The skies are leaden, and the rain is pelting down. It must be Boston Marathon time again. The 115th marathon week kicks off today at the Reggie Lewis Center where former Boston champions Bill Rodgers, Greg Meyer, Joan Samuelson, and Catherine Ndereba join defending men’s champion Robert Kiprono Cheruiyot in a series of running clinics given to area high school students chosen for their leadership by their track team coaches. 15 Boston high schools will be represented.
It was announced earlier this week that four-time Boston Marathon champion Bill Rodgers will serve as this year’s Grand Marshal for the marathon. Hard to imagine that “Boston Billy”, whose pied piper role during the original running boom years of the 1970s helped generate the massive interest in long distance running which continues to this day, is now 63 and riding in the back of a pace car. Bill last ran Boston in 2009 in 4:06:49. He will tour the route in the Nissan pace car fronting the race on Monday, and wish he was still tucked into that lead pack.
Ever the fierce competitor, Joanie Samuelson will lace up her racing shoes for the first time in Boston since 1993 as she attempts to qualify for her eighth Olympic Trials Marathon. She needs a 2:46 to qualify for next January’s Trials in Houston, Texas. She came close last fall in Chicago on the 25th anniversary of her 2:21:21 American record win in 1985. But her 2:47:50 fell short of a qualifying time though it did break her own American 50-54 year old record.
Of course classic Joanie, she went out like a banshee in Chicago, hitting splits of 37:22 at 10k and 1:21:50 at halfway, reminiscent of her world record 2:22:43 in Boston 1983 when she passed 10k in sub-33 and the half in 1:08:22.
“Boston is special race for me,” said Samuelson. “The crowds know and appreciate the athletes competing and their accomplishments, and they never disappoint with their encouragement and enthusiasm. I look forward to experiencing their energy and excitement on Patriots’ Day.”
If she can just keep her adrenalin under control. But that wouldn’t be Joan, would it?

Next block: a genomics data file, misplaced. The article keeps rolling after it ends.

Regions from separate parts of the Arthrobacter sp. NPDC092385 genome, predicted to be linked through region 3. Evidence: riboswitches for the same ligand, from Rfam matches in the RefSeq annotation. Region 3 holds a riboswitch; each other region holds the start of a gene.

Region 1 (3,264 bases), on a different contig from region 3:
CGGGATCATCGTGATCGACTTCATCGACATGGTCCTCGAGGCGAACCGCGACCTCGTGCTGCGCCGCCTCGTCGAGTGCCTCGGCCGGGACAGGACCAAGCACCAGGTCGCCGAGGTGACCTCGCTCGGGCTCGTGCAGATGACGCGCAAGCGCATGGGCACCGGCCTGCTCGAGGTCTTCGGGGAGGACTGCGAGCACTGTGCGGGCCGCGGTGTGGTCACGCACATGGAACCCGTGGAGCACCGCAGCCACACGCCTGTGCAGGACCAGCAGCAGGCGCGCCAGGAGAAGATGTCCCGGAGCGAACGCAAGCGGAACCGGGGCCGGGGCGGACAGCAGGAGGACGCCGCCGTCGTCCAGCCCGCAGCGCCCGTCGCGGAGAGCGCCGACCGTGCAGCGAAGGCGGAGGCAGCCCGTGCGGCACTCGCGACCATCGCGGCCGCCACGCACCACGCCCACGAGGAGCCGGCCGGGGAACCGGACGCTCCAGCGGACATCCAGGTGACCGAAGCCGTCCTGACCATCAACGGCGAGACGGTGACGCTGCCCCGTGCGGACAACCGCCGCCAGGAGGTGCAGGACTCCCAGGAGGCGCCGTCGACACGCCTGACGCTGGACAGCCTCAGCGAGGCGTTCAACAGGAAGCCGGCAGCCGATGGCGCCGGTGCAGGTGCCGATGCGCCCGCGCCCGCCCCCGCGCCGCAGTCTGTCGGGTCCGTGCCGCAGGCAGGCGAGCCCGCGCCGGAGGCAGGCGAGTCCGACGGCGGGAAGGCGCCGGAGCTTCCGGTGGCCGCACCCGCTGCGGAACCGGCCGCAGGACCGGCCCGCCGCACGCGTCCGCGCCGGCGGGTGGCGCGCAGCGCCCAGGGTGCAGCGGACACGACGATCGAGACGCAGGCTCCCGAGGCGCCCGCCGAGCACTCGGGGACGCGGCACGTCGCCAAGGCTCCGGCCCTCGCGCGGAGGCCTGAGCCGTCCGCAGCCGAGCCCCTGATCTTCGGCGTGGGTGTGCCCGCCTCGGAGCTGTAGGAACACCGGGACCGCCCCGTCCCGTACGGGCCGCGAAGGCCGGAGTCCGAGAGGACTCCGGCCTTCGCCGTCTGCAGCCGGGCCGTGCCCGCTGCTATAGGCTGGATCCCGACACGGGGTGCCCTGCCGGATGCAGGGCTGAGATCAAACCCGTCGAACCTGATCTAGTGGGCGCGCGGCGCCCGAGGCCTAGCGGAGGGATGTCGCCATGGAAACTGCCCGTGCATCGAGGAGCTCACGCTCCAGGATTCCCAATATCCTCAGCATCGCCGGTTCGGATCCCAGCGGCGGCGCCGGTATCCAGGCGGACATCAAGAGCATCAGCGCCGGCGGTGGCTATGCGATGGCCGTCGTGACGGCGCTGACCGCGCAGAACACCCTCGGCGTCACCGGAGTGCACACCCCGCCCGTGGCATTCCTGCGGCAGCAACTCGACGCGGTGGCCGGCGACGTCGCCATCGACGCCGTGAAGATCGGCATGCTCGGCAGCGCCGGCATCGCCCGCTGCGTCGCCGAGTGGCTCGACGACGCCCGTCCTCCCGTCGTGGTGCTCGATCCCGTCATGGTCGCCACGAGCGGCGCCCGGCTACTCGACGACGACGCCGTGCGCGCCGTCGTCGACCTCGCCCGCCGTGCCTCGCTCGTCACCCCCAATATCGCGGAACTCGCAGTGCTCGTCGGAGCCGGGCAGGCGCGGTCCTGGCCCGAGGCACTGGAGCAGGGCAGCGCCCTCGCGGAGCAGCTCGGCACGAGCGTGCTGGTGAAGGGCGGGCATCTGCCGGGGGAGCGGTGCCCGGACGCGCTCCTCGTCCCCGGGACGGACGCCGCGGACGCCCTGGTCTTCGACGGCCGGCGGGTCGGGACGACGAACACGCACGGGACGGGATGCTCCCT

Tomorrow the entire Kenyan contingent running Boston 2011, 18 strong, will be driven out to Hopkinton, Mass., historic starting town of the marathon. There they will join second and third graders at the Elmwood School for the 19th straight Kenyan Day pep rally. Not just a single morning’s celebration, Elmwood students use Kenya as a focal point for classes in reading, writing, math, and social sciences throughout the year.
“We’ve been through almost an entire generation now,” said Tim Kilduff, director of the Hopkinton Athletic Association, who co-founded the event with then-superintendant of Hopkinton schools Bill Hosmer and John Hancock Financial Services. “It was supposed to be the start of a connection between each city along the marathon route and one of the other nations sending elite athletes. Hopkinton took to the idea instantly. It’s very emotional how these kids respond to the Kenyan athletes. Kids from college come back, and say that Kenyan Day was one of the highlights of their entire Hopkinton school experience.”
With Sunday’s third annual BAA 5k now offering prize money to go along with it’s Invitational Mile which follows on Sunday morning, the BAA under new executive director Tom Grilk continues to ramp up toward New York Road Runner levels of year-long community involvement and racing opportunities. The 5K joins the recently announced BAA 10K scheduled for June, and the popular BAA Half Marathon in October on the race schedule. Here’s hoping the BAA continues with this welcomed trend.
Below is a Hopnews.com Youtube report on last year’s Kenyan Day celebration.